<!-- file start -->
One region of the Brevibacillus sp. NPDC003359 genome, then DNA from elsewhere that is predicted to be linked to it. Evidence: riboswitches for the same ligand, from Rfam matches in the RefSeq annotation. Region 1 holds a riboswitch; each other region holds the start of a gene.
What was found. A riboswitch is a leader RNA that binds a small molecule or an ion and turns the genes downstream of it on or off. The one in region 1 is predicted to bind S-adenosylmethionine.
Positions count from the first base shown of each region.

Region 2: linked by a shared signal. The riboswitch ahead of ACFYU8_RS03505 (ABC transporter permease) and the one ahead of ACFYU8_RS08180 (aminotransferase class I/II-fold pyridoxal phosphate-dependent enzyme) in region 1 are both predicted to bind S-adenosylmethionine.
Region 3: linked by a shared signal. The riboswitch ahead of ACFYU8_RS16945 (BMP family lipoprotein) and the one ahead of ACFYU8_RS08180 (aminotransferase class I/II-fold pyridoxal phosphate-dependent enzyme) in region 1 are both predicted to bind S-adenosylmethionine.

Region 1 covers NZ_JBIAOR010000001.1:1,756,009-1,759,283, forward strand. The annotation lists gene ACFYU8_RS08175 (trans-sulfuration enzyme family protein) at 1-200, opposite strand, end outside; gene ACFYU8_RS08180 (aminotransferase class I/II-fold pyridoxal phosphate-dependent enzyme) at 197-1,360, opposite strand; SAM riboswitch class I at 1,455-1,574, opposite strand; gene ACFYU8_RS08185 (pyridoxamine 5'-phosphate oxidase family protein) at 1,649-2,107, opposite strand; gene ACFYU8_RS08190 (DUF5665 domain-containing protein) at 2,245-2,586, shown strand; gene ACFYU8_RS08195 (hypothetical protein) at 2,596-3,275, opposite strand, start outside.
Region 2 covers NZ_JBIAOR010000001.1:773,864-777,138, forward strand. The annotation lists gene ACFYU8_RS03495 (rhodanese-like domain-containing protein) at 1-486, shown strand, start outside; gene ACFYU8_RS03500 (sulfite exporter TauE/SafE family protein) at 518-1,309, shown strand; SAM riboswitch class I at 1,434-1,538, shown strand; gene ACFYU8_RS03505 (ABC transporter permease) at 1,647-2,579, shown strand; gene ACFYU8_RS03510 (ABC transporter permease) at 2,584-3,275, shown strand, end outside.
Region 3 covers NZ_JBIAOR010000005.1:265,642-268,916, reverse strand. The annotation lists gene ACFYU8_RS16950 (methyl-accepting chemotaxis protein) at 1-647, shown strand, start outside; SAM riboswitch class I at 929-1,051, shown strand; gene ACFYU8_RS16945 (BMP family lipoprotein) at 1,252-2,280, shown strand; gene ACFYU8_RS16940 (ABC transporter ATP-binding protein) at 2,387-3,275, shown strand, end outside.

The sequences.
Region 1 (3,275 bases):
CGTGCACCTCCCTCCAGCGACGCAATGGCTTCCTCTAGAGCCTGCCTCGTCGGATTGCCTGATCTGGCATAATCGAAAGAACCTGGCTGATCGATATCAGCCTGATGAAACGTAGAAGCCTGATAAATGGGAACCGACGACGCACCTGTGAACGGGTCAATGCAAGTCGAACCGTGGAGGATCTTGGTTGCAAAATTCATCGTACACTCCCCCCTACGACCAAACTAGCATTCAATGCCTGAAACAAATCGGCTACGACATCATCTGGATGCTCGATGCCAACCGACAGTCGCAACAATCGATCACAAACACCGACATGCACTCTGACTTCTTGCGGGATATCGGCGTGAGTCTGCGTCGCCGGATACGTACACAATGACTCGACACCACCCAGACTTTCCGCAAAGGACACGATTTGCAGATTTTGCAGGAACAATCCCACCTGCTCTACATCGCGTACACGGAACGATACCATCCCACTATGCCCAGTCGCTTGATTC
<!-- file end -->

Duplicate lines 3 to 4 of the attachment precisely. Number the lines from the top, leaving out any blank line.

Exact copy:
Positions count from the first base shown of each region.

Region 2: linked by a shared signal. The riboswitch ahead of ACFYU8_RS03505 (ABC transporter permease) and the one ahead of ACFYU8_RS08180 (aminotransferase class I/II-fold pyridoxal phosphate-dependent enzyme) in region 1 are both predicted to bind S-adenosylmethionine.